L Brands chief executive Leslie Wexner in talks to step down
Leslie Wexner, the billionaire behind Victoria’s Secret owner L Brands, was in talks to give up his role as chief executive while the retail company weighs a potential sale of the lingerie brand, said people briefed about the matter.
The board of L Brands has been considering options ranging from breaking up its retail empire to selling just Victoria’s Secret, in an effort to revive the fortunes of the troubled group which has suffered from falling sales.
Potential acquirers have expressed concerns about the company’s reputation due to Mr Wexner’s close association with the late financier and sex offender Jeffrey Epstein, who committed suicide last year while awaiting trial on charges of sex trafficking underage girls. Two of the people briefed added that Mr Wexner’s departure would help improve the company’s image and ease the sale of assets.
Mr Wexner, who for decades was Epstein’s only known client, has expressed regret over his business dealings with the late financier and accused him of misappropriating large sums of money in a letter to members of the Wexner Foundation where Epstein served as a trustee.
L Brands declined to comment on Wednesday about potential management changes and strategic review, which were first reported by the Wall Street Journal.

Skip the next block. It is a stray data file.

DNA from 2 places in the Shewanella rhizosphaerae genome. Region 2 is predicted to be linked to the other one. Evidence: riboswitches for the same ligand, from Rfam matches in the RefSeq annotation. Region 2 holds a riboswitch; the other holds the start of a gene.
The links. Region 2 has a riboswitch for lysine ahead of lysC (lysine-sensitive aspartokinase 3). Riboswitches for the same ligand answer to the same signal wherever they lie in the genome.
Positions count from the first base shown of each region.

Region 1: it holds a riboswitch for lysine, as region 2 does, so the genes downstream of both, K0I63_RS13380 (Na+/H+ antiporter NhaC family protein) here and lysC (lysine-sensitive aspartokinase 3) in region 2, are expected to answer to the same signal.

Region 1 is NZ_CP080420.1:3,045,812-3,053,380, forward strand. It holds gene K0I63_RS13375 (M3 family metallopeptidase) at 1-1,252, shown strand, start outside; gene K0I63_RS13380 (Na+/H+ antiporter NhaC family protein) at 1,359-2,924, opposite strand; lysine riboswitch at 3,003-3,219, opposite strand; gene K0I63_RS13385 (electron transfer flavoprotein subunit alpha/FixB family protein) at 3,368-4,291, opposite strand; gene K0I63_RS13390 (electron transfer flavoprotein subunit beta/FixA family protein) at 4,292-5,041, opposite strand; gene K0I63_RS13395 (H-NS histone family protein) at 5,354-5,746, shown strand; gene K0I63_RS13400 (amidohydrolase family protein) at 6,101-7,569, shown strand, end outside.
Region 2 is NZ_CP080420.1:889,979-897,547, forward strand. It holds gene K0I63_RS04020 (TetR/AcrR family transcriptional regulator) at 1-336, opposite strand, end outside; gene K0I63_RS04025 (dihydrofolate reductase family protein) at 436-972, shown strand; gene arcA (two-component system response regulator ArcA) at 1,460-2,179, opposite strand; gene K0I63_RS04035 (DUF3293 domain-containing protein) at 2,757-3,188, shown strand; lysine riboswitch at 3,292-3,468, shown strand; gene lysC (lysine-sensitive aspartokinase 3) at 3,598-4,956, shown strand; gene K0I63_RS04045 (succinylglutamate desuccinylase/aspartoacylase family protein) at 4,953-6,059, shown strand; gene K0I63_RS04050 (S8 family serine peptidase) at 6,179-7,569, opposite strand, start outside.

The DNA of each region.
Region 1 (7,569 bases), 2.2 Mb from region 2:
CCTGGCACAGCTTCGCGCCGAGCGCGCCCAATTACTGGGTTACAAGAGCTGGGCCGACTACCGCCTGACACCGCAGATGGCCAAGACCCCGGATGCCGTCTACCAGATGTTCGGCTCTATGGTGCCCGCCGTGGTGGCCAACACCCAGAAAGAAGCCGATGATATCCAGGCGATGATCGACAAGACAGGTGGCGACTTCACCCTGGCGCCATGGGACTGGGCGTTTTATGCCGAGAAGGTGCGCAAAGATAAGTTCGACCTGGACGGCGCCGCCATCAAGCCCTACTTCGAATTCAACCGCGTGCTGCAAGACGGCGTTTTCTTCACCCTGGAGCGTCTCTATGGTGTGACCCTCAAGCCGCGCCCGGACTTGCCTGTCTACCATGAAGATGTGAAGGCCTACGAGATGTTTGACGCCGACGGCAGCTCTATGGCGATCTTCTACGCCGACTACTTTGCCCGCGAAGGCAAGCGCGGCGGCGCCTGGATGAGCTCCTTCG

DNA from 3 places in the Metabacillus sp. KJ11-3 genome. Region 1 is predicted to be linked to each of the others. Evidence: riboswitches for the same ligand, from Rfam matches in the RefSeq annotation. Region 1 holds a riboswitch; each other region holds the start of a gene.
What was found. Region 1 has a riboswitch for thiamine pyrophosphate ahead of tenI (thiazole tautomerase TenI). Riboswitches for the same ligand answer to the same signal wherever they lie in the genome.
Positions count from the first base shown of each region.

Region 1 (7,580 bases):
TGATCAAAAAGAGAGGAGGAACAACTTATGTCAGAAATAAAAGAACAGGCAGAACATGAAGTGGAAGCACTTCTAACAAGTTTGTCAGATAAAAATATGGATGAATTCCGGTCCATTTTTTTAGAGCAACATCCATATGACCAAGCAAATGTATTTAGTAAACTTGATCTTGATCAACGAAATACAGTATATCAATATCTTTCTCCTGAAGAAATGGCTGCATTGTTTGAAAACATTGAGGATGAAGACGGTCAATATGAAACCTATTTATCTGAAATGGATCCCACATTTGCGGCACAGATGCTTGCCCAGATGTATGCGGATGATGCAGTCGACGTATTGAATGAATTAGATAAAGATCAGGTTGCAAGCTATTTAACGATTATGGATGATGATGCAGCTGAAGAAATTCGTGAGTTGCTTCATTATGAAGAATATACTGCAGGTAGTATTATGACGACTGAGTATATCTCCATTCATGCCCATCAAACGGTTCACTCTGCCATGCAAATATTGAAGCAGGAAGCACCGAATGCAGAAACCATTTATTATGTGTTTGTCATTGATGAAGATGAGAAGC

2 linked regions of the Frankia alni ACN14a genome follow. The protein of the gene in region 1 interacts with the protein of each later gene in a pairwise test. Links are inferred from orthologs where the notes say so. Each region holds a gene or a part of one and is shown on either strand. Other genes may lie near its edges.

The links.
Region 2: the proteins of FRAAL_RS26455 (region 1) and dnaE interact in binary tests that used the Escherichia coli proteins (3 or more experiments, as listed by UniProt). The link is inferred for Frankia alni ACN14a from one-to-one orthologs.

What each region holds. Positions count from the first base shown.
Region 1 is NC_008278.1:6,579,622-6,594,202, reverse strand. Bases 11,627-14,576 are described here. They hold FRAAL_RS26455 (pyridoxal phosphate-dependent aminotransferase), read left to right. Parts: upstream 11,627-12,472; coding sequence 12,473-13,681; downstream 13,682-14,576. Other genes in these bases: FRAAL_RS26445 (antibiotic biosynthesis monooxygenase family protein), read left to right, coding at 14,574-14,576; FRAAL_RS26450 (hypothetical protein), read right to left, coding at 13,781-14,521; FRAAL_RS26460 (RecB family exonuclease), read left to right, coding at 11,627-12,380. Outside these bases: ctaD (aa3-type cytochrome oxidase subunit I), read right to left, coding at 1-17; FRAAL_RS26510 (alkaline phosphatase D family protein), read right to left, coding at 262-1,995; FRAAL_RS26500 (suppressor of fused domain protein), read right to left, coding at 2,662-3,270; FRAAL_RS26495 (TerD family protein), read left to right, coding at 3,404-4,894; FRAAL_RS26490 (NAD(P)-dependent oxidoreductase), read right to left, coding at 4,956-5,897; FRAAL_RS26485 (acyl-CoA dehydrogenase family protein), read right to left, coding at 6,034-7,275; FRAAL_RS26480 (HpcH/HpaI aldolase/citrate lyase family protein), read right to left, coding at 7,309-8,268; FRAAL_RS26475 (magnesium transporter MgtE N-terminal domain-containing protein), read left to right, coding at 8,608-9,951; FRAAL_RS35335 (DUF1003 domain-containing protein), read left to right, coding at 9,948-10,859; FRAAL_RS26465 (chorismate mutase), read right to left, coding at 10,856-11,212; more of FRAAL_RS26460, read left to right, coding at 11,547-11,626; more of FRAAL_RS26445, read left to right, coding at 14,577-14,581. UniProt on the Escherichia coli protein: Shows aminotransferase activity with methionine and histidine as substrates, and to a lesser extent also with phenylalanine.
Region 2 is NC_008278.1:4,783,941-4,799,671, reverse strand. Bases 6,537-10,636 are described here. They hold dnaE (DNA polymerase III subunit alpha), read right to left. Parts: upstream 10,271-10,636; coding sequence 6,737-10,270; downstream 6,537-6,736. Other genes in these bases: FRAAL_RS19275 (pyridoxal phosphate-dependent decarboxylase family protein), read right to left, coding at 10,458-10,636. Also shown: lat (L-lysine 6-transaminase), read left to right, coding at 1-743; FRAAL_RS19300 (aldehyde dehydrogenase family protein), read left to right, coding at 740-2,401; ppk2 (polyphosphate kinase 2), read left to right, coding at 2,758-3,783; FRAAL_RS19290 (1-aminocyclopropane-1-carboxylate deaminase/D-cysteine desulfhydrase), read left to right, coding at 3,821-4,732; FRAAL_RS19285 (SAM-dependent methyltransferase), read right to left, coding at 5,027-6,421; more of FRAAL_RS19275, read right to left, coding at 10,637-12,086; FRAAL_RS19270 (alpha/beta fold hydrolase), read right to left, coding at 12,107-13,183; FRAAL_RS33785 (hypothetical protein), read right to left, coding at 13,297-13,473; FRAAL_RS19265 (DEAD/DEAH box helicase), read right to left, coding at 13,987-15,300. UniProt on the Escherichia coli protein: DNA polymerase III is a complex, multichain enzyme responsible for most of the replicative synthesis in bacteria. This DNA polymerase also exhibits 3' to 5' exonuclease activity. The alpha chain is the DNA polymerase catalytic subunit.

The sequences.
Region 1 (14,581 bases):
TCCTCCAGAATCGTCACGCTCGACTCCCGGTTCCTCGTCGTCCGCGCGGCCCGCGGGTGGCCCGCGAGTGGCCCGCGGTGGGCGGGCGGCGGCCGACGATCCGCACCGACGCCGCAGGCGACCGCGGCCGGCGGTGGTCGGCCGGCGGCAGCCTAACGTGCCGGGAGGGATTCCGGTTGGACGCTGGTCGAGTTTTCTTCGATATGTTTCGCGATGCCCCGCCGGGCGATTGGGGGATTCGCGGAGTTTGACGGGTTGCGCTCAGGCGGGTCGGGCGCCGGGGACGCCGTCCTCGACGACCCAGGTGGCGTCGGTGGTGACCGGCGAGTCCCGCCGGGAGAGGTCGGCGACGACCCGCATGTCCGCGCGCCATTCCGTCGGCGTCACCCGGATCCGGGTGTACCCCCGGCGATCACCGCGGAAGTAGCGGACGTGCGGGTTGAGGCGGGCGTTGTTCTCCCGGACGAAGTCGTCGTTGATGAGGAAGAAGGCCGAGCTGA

Last year L Brands became the target of activist hedge fund Barington Capital which pushed for the chairman and chief executive roles, both held by Mr Wexner, to be split and for the company to consider selling Victoria’s Secret or a public offering of its Bath & Body Works unit.
In a letter to Mr Wexner in March, Barington called the Victoria’s Secret brand “tone deaf” for failing to address “women’s evolving attitudes towards beauty, diversity and inclusion”. The New York-based fund also called for a board shake-up to increase diversity and add independent directors who did not have a close relationship with the 82-year-old billionaire.
Should he step back Mr Wexner would be handing over the reins at a difficult time for the group. Shares in L Brands fell as much as 40 per cent after the extent of his business dealings with Epstein came to light. The shares rose 12.5 per cent to $23.13 on Wednesday following news reports that he may step aside.
However, several analysts covering the retail sector have expressed their doubts over the likelihood of a sale.
“The company appears open to a range of possibilities,” said Oliver Chen, an analyst with Cowen. “However . . . deal financing and/or appetite for the Victoria’s Secret asset are potential constraints against an imminent deal taking place.”
A retail-focused banker who was not directly involved in the strategic review process said that the most likely buyer of any L Brands assets would be a private equity group with experience in turning round struggling retail chains.